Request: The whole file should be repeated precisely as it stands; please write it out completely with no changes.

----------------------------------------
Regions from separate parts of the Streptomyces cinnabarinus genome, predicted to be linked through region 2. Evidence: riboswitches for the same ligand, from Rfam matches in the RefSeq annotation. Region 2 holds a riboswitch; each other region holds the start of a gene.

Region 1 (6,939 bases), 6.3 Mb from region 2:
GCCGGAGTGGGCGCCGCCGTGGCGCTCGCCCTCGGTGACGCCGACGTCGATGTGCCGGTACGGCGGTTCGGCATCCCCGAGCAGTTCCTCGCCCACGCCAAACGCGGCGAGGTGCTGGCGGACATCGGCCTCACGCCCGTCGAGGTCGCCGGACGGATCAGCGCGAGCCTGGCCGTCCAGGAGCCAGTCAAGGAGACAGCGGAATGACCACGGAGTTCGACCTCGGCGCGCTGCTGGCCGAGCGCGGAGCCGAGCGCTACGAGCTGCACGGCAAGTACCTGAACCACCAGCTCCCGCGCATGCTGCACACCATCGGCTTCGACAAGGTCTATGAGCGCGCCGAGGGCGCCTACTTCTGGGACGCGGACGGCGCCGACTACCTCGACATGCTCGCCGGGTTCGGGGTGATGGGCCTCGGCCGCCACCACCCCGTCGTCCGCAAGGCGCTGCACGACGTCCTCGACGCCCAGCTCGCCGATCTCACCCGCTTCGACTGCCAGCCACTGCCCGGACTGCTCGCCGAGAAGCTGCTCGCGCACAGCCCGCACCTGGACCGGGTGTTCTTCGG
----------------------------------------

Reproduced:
Regions from separate parts of the Streptomyces cinnabarinus genome, predicted to be linked through region 2. Evidence: riboswitches for the same ligand, from Rfam matches in the RefSeq annotation. Region 2 holds a riboswitch; each other region holds the start of a gene.

Region 1 (6,939 bases), 6.3 Mb from region 2:
GCCGGAGTGGGCGCCGCCGTGGCGCTCGCCCTCGGTGACGCCGACGTCGATGTGCCGGTACGGCGGTTCGGCATCCCCGAGCAGTTCCTCGCCCACGCCAAACGCGGCGAGGTGCTGGCGGACATCGGCCTCACGCCCGTCGAGGTCGCCGGACGGATCAGCGCGAGCCTGGCCGTCCAGGAGCCAGTCAAGGAGACAGCGGAATGACCACGGAGTTCGACCTCGGCGCGCTGCTGGCCGAGCGCGGAGCCGAGCGCTACGAGCTGCACGGCAAGTACCTGAACCACCAGCTCCCGCGCATGCTGCACACCATCGGCTTCGACAAGGTCTATGAGCGCGCCGAGGGCGCCTACTTCTGGGACGCGGACGGCGCCGACTACCTCGACATGCTCGCCGGGTTCGGGGTGATGGGCCTCGGCCGCCACCACCCCGTCGTCCGCAAGGCGCTGCACGACGTCCTCGACGCCCAGCTCGCCGATCTCACCCGCTTCGACTGCCAGCCACTGCCCGGACTGCTCGCCGAGAAGCTGCTCGCGCACAGCCCGCACCTGGACCGGGTGTTCTTCGG